View Full Version : Question about Lerebours et Secretan lens

2-Aug-2017, 06:00
Hello, I bought this lens recently and I was wondering why such a landscape lens would have washer and Waterhouse stops at the same time. Is the position of a diaphragm something flexible? These two are quite apart. Could be the Waterhouse a later add-on? Does anybody have an explanation or guess about that? Have you seen this before? The serial number is 7456 and is engraved on lens' border as well. I did not evaluate carefully the focal length but it is about 300 mm. Lens diameter is 55 mm.


Steven Tribe
2-Aug-2017, 06:52
The barrel looks a little long for a dedicated Lerebours landscape lens. Most of them at this time were either fixed barrel or pressure sleeve types.

My first idea is that this a Petzval barrel where the front achromat has been placed at the rear and the top plate with pill-box has been added from another lens. All parts look like Lerebours products.

The landscape lens would have not performed well with these washer stops so far from the achromat and the Waterhouse cutout and slot were quickly added. The section of the barrel in front of the WHS would function as an excellent lens hood!

The Waterhouse adaptments were definitely made later and a lot of brass was cut from the sleeve. I enclose a phot of one I have with a slightly later serial number, where the WHS is placed in a different position as respect to the focussing drive and engravings.

2-Aug-2017, 09:38
I was thinking the same thing as Steven: that this lens is an altered Petzval. I've seen a few strange lens contraptions over the years, usually made by someone that doesn't know what parts from a box go where.

2-Aug-2017, 10:55
Thanks for the inputs. Now that you mentioned I also noticed that the tube is quite long indeed. But I went to check the actual distance between washer and lens and realized that the tube does not affect it that much. The lens is sort of recessed inside the tube and the pill-box enters the tube 13 mm taking the washer much closer to lens than what we may assess from the outside. It seems like the designer wanted a long tube while keeping a more regular proportion between the diaphragm and lens. The WHS is anyway much closer. I made a drawing that is not technical but gives a good approximation. That construction allows the lens to be moved back and forward 30 mm (more than other regular landscape lenses?) . But what for? maybe a special camera. What still seems really strange for me is about having such different positions for washer and WHS.


Red is the WHS and green is washer.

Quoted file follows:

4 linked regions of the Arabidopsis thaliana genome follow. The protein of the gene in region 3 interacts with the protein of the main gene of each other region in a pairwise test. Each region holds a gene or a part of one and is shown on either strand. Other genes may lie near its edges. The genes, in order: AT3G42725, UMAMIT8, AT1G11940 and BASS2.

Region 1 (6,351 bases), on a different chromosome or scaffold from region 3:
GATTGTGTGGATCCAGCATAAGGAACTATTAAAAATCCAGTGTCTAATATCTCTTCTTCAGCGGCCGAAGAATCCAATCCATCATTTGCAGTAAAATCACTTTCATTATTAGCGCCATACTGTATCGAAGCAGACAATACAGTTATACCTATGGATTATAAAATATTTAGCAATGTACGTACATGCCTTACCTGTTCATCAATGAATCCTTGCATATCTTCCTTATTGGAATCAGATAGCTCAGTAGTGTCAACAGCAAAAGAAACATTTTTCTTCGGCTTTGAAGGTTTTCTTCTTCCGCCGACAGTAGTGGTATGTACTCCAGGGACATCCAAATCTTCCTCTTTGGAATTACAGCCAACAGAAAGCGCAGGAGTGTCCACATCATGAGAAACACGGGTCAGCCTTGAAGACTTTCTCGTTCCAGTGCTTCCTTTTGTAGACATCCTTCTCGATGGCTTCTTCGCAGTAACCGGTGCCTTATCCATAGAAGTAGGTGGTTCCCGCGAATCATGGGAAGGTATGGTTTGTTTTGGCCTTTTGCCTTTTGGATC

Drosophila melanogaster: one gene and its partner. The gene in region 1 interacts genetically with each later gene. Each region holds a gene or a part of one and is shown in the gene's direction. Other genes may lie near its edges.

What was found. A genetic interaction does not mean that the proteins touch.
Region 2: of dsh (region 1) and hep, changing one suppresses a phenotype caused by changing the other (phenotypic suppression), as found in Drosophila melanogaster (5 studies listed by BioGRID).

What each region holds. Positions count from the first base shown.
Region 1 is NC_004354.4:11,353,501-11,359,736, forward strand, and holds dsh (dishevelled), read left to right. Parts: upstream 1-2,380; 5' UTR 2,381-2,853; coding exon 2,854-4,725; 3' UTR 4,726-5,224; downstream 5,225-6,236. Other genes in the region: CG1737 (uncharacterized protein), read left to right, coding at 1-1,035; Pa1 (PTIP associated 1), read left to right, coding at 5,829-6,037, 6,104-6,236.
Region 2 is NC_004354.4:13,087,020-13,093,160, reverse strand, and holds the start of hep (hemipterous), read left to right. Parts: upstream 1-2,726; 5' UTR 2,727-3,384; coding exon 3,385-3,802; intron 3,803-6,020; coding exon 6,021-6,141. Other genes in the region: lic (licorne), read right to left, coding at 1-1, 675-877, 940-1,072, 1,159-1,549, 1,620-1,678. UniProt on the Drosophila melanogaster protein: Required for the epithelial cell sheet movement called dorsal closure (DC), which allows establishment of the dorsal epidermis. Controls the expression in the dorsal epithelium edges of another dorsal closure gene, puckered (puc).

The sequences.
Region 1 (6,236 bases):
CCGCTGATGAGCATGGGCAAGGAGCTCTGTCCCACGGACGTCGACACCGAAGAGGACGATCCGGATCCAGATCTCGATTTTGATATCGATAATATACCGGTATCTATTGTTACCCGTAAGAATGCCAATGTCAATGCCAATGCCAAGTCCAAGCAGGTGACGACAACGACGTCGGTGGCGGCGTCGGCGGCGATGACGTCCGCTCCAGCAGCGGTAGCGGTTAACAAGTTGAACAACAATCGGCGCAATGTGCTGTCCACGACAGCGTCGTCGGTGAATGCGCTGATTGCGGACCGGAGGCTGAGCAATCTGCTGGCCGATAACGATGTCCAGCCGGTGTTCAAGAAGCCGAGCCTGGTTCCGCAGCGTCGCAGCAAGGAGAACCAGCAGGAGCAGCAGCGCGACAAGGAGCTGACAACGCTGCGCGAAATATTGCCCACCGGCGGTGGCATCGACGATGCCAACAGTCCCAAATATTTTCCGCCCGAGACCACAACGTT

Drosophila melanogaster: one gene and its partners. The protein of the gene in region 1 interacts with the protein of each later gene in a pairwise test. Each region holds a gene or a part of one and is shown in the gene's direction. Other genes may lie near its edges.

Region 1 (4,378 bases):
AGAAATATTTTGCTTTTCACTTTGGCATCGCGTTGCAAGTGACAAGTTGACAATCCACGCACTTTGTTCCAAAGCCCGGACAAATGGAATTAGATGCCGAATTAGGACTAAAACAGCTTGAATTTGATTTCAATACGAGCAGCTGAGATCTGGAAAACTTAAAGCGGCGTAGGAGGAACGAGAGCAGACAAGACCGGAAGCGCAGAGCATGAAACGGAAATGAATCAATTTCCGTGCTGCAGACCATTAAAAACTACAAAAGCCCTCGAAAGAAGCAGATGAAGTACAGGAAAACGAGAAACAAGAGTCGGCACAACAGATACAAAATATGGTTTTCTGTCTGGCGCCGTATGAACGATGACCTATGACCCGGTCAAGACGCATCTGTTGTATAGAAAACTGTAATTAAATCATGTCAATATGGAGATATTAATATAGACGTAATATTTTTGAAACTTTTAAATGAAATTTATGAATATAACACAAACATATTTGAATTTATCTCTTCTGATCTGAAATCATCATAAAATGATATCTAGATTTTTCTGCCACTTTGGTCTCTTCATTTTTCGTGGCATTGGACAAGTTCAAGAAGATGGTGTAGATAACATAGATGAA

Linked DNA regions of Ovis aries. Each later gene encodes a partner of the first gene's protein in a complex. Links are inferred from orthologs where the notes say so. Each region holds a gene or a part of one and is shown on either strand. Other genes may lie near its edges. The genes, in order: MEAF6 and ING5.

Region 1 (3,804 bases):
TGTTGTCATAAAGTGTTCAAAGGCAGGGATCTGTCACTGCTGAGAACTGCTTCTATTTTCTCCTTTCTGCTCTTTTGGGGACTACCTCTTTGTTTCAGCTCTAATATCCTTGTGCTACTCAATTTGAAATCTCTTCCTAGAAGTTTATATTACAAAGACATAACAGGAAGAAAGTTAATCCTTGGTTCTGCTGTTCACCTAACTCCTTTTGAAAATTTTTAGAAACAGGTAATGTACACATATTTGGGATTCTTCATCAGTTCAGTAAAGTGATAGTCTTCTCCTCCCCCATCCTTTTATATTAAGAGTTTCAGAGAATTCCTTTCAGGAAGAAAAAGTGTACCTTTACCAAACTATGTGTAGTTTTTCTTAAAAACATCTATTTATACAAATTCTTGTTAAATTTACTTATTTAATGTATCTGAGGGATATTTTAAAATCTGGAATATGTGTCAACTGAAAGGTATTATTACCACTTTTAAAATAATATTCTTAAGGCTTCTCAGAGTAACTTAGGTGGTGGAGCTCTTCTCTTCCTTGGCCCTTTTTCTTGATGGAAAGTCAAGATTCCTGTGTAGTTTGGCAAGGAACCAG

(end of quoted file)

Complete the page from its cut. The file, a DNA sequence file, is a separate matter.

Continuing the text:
Steven Tribe
2-Aug-2017, 14:07
As Alice would say "Curiouser and Curiouser"!

The countersunk pill box makes sense, but the deeply set lens doesn't - unless the ring at rear Stamped "28" is just a friction fit. Or is "28" part of a mount with a lens at the bottom?

I get a distinct feeling this is made up from a Lerebours petzval and other parts - perhaps from another maker. I have a number of lenses from different makers in Paris in the 1850's where parts are interchangeable.

3-Aug-2017, 11:58
More info collected: I measured the focal length. It is aprox 255 mm. It does not cover whole plate but it works for 1/2 plate. In Lerebours 1853 catalogue it is mentioned a lens "pour vues" for 1/2 plate with 57 mm diameter (like mine). In Étienne Wallon's Traité elementaire de l'objectif photographique he says that for this type of landscape lens (having a biconvex rear lens and biconcave front lens) the distance from stop to lens is f/5. With 255 mm focal length this gives 51 mm. I measured from pill-box to lens surface and got 42 mm. I find this coherent as the lens thickness is not considered nor the exact washer position. I am also considering that glass and tube belong together due to the same number that shows up in both. The number 28, I think it was punched later, maybe an inventory number, it even noticeably jammed the rim, it wouldn't be a factory standard. The attached pictures show the focal length calculated based on 8 measurements of magnification and showing a good fit. The recessed lens mount and the serial number in lens. It might be an assembly from other makers, a modified Lerebours, as Steven suspects, of it may be a special purpose original lens, for a special camera... I don't know.


Steven Tribe
3-Aug-2017, 12:36
The punched 28 is not something a maker would make, except on flat brass. It is so easy to disturb the roundness and, thus,, the the threads. Everything about the cell looks professional and the lens looks absolutely right for a 1/2 plate achromat. Even the distance from the lens in its current position to the stop position underneath the lens hood is standard.

The sunken position of the achromat within the barrel is in contradiction with what was considered good practice at the time. I think it will even restrict coverage.

It will remain an enigma, I think!

4-Aug-2017, 14:35
Steven, I think so too. But anyway, it is registered here, let us see if a second sample or any other info ever shows up.

Steven Tribe
4-Aug-2017, 16:31
Could be solved at some stage.

New information does appear from time to time. We have just found out that JFS (J.F.Shew) sold Lerebours in London under his own name, but using a serial number sequence from Paris.
Pont et Princelle have yet to produce their monograph covering Lerebours, so real knowledge about the range of Lerebour's early products is not available at present.